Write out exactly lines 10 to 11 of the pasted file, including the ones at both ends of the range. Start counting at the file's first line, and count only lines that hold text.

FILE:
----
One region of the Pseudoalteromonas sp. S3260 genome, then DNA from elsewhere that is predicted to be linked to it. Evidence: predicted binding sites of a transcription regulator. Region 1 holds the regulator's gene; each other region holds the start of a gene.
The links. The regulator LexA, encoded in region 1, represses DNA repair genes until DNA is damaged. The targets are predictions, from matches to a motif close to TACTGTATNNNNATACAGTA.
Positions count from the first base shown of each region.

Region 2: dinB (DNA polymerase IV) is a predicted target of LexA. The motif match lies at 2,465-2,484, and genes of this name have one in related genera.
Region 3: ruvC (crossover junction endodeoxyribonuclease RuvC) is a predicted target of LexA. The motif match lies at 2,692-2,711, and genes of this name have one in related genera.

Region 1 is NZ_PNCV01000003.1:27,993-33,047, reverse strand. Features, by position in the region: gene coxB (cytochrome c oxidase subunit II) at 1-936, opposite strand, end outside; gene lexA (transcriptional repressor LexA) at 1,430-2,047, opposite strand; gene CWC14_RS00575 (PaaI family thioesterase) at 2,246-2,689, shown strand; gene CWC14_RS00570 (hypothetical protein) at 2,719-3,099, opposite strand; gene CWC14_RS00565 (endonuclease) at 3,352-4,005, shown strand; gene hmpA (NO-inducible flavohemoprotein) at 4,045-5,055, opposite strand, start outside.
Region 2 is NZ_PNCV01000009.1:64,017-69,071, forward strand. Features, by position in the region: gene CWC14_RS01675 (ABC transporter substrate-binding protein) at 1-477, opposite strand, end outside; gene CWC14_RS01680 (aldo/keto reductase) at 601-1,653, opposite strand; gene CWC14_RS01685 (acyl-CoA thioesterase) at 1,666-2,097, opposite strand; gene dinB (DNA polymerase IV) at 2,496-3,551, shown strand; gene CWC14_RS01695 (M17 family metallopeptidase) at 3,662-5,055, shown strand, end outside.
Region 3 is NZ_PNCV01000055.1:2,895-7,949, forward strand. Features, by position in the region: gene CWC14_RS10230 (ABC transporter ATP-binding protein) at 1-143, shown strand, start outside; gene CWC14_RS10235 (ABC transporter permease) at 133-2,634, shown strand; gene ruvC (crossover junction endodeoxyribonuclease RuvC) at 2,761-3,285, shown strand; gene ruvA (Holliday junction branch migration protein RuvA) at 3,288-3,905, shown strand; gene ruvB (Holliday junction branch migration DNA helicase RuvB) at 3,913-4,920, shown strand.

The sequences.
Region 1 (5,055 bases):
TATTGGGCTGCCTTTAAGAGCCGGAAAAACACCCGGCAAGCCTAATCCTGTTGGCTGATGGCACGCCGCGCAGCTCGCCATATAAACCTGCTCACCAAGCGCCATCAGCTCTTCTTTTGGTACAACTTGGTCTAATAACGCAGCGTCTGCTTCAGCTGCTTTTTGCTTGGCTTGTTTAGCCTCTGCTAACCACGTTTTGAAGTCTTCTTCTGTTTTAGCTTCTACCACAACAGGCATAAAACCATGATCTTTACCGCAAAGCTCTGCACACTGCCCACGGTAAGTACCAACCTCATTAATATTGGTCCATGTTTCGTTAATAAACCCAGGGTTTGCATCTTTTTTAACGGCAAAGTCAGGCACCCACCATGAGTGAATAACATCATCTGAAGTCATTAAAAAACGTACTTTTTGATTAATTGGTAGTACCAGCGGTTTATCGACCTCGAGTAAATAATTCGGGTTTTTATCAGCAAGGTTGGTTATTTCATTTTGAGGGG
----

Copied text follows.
Region 1 (5,055 bases):
TATTGGGCTGCCTTTAAGAGCCGGAAAAACACCCGGCAAGCCTAATCCTGTTGGCTGATGGCACGCCGCGCAGCTCGCCATATAAACCTGCTCACCAAGCGCCATCAGCTCTTCTTTTGGTACAACTTGGTCTAATAACGCAGCGTCTGCTTCAGCTGCTTTTTGCTTGGCTTGTTTAGCCTCTGCTAACCACGTTTTGAAGTCTTCTTCTGTTTTAGCTTCTACCACAACAGGCATAAAACCATGATCTTTACCGCAAAGCTCTGCACACTGCCCACGGTAAGTACCAACCTCATTAATATTGGTCCATGTTTCGTTAATAAACCCAGGGTTTGCATCTTTTTTAACGGCAAAGTCAGGCACCCACCATGAGTGAATAACATCATCTGAAGTCATTAAAAAACGTACTTTTTGATTAATTGGTAGTACCAGCGGTTTATCGACCTCGAGTAAATAATTCGGGTTTTTATCAGCAAGGTTGGTTATTTCATTTTGAGGGG